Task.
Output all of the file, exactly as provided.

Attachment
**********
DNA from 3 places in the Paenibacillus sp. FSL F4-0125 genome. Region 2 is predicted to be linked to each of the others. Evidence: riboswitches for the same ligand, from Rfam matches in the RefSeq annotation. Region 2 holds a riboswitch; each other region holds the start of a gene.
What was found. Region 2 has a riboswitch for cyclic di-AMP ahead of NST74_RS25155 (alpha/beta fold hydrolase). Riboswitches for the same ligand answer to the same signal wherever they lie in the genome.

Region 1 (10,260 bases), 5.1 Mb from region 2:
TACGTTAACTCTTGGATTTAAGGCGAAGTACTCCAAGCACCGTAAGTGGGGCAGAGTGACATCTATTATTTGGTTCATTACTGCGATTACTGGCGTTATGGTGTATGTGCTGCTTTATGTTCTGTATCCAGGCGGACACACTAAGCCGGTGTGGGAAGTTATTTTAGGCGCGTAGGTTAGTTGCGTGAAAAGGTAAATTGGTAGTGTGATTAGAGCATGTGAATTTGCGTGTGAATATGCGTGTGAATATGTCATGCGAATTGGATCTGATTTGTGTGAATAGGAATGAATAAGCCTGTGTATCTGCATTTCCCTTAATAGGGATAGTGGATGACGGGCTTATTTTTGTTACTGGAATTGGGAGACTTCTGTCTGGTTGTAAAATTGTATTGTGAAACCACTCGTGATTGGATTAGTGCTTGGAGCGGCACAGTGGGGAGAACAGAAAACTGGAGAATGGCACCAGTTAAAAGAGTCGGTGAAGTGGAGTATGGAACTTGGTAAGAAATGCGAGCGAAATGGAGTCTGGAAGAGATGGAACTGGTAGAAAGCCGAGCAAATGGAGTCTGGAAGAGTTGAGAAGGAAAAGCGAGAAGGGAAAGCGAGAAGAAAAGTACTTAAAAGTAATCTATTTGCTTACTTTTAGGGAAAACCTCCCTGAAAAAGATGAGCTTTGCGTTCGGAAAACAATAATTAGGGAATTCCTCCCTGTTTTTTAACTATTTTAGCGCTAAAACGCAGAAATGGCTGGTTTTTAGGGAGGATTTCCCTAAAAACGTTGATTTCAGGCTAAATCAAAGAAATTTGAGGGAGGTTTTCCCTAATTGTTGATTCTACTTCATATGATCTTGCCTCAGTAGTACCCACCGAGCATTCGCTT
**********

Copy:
DNA from 3 places in the Paenibacillus sp. FSL F4-0125 genome. Region 2 is predicted to be linked to each of the others. Evidence: riboswitches for the same ligand, from Rfam matches in the RefSeq annotation. Region 2 holds a riboswitch; each other region holds the start of a gene.
What was found. Region 2 has a riboswitch for cyclic di-AMP ahead of NST74_RS25155 (alpha/beta fold hydrolase). Riboswitches for the same ligand answer to the same signal wherever they lie in the genome.

Region 1 (10,260 bases), 5.1 Mb from region 2:
TACGTTAACTCTTGGATTTAAGGCGAAGTACTCCAAGCACCGTAAGTGGGGCAGAGTGACATCTATTATTTGGTTCATTACTGCGATTACTGGCGTTATGGTGTATGTGCTGCTTTATGTTCTGTATCCAGGCGGACACACTAAGCCGGTGTGGGAAGTTATTTTAGGCGCGTAGGTTAGTTGCGTGAAAAGGTAAATTGGTAGTGTGATTAGAGCATGTGAATTTGCGTGTGAATATGCGTGTGAATATGTCATGCGAATTGGATCTGATTTGTGTGAATAGGAATGAATAAGCCTGTGTATCTGCATTTCCCTTAATAGGGATAGTGGATGACGGGCTTATTTTTGTTACTGGAATTGGGAGACTTCTGTCTGGTTGTAAAATTGTATTGTGAAACCACTCGTGATTGGATTAGTGCTTGGAGCGGCACAGTGGGGAGAACAGAAAACTGGAGAATGGCACCAGTTAAAAGAGTCGGTGAAGTGGAGTATGGAACTTGGTAAGAAATGCGAGCGAAATGGAGTCTGGAAGAGATGGAACTGGTAGAAAGCCGAGCAAATGGAGTCTGGAAGAGTTGAGAAGGAAAAGCGAGAAGGGAAAGCGAGAAGAAAAGTACTTAAAAGTAATCTATTTGCTTACTTTTAGGGAAAACCTCCCTGAAAAAGATGAGCTTTGCGTTCGGAAAACAATAATTAGGGAATTCCTCCCTGTTTTTTAACTATTTTAGCGCTAAAACGCAGAAATGGCTGGTTTTTAGGGAGGATTTCCCTAAAAACGTTGATTTCAGGCTAAATCAAAGAAATTTGAGGGAGGTTTTCCCTAATTGTTGATTCTACTTCATATGATCTTGCCTCAGTAGTACCCACCGAGCATTCGCTT